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Software Advances Are Propelling CRM to New Heights
Seven trends businesses cannot afford to ignore.
For the rest of the October 2013 issue of CRM magazine please click here
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During my years in the CRM industry, I've witnessed many changes in the quality and richness of CRM software. My company has just completed testing software solutions for the 19th year of our Top 15 CRM Software Awards, and I am excited to report on seven trends ISM believes will have a meaningful impact on our industry over the next several years:

Trend #1: Integration with social media applications. CRM vendors are beginning to offer integration with third-party, comprehensive social media applications, adding a new social element to traditional CRM processes. These applications enable a business to introduce customer conversations and relationships from social networking Web sites into the CRM process. Look for social CRM to become integrated into CRM platforms and applications for a more complete view of customers through the use of feeds from social media channels.

Trend #2: Increased availability of social media functionality. CRM vendors are increasingly providing direct access to social media functionality. We forecast that the monitoring, filtering, and analyzing of relevant social media posts for sentiment and other organizational purposes will be an increasing focus in the next few years.

Trend #3: Increased social media customer assistance options. Many CRM vendors see social media as a cost-effective method for improving customer assistance options. We see more organizations building online communities for customer assistance, which increasingly come with tight integration into other CRM processes.

Trend #4: Increased use of big data analytical tools in CRM solutions. These tools are used to profile customers based on their behavior, segment markets, and predict customer purchases based on past purchase information and psychographic and/or demographic data.

The expansion of Internet traffic, social networking, mobile devices, and cloud applications will generate a tremendous increase in unstructured data, leading to an increased demand for business analytics software that combines text analytics, sentiment extraction, and related technologies to find patterns and trends among social network, mobile device, and cloud application users.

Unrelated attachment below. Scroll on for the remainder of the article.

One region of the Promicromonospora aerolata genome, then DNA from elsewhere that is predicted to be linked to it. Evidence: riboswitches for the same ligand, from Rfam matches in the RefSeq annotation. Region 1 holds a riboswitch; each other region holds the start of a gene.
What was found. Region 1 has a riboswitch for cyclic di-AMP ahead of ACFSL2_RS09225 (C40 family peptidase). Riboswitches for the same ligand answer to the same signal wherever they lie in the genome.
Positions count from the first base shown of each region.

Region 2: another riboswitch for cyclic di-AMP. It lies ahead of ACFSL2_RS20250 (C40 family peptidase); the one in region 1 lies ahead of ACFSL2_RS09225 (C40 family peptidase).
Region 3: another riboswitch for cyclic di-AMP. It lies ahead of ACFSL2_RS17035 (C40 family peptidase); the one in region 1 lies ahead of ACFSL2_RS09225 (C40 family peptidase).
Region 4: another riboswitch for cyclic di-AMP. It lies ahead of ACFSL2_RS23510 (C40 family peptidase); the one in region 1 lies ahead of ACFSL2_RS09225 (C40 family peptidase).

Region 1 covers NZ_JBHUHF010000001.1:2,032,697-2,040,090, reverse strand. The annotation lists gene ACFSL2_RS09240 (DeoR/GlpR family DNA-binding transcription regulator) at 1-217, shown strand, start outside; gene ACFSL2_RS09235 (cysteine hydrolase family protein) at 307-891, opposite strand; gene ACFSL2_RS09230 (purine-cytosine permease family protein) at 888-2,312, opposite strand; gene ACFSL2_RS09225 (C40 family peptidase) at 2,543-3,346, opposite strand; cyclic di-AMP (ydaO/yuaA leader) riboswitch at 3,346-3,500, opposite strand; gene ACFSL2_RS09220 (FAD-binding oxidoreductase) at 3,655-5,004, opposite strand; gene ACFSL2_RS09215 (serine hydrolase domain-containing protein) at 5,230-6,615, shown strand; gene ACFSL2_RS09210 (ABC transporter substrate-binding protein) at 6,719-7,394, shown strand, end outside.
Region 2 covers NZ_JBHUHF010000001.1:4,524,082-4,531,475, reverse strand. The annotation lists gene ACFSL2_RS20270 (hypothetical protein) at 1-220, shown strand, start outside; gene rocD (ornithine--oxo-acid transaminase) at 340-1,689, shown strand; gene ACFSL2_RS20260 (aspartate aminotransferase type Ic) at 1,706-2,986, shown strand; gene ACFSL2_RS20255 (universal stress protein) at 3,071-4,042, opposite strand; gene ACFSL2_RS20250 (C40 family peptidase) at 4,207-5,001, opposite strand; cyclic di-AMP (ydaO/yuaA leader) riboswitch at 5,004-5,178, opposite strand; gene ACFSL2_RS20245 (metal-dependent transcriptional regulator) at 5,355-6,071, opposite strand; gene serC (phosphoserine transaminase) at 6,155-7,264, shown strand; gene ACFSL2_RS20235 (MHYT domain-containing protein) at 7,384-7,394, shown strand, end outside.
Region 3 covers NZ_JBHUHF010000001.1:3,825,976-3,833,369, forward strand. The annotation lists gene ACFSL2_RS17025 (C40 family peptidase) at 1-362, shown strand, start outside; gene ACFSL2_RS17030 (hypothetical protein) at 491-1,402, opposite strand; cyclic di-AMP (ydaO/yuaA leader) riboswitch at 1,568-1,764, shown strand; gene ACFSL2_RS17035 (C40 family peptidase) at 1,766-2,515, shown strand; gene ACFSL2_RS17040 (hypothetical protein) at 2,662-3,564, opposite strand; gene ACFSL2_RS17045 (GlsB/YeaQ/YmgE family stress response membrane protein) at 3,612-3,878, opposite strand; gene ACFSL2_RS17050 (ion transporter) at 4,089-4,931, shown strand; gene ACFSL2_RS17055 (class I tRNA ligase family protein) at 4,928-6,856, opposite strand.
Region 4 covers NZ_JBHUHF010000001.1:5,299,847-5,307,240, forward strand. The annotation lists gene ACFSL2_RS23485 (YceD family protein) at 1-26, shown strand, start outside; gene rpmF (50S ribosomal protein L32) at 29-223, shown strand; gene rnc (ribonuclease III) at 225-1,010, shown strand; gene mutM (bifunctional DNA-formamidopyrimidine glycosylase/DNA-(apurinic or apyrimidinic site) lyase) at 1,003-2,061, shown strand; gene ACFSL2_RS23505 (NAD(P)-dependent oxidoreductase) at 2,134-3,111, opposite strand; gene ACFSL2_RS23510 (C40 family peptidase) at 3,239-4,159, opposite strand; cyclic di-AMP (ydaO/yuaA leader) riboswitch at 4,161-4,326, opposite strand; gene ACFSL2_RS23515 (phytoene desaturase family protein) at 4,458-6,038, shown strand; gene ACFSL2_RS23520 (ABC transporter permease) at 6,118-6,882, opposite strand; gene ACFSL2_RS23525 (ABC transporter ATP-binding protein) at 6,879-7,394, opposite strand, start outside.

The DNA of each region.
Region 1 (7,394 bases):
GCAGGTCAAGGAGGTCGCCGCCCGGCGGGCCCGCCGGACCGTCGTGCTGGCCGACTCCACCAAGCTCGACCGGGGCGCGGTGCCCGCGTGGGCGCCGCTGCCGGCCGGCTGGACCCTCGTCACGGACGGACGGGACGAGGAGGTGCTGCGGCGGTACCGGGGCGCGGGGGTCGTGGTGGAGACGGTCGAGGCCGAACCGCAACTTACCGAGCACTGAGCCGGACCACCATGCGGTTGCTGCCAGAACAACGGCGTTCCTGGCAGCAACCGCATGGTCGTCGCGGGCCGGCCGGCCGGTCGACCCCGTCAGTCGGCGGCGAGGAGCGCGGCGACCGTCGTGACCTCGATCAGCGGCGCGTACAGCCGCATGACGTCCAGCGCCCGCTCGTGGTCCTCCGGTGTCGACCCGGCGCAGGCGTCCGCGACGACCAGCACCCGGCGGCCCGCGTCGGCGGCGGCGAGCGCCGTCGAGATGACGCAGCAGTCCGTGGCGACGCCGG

Trend #5: Increased mobile CRM offerings and a move toward real-time CRM. Vendors continue to develop mobile CRM application modules, especially those that are bundled with or that work on a large variety of handheld and/or wireless devices. We foresee mobile apps extending their influence as CRM applications continue to look and behave more like apps that are accessible on mobile devices.

Trend #6: Increased CRM offerings via the SaaS model. CRM software vendors are increasingly offering CRM software solutions via the SaaS model. The model can circumvent traditional problems with the CRM client-server model, including initially high costs, time-consuming deployments, and the need to perform software upgrades.

Trend #7: Increase in gamification applications in CRM software. Business leaders are increasingly conducting trials on CRM programs which leverage game elements that provide a clear sense of progress, an instant feedback loop, and reward incentives—and which directly accelerate the accomplishment of measurable performance objectives.

While these trends offer forward-thinking organizations an opportunity to stay one step ahead of the pack, I want to emphasize that technology is just one of three core components (and about 20 percent) of a successful CRM system implementation. The others are process (30 percent) and people (50 percent). While the listed trends will, over time, propel our industry to new heights, it will be critical that your organization automates core business processes aimed at securing internal efficiency and productivity gains as well as a better external customer experience. It will also be critical that your company takes the time to understand what change management activities (e.g., training, communications, rewards and incentives) will be required to ensure the goal of high CRM software user adoption, and that it allocates the appropriate level of time, money, and effort to achieve this goal.


Barton Goldenberg (bgoldenberg@ismguide.com) is president and founder of ISM, Inc., a consulting firm that applies CRM, social CRM, and social media to successful customer-centric business strategies. He is the publisher of The eGuide to Mobile and Social CRM.


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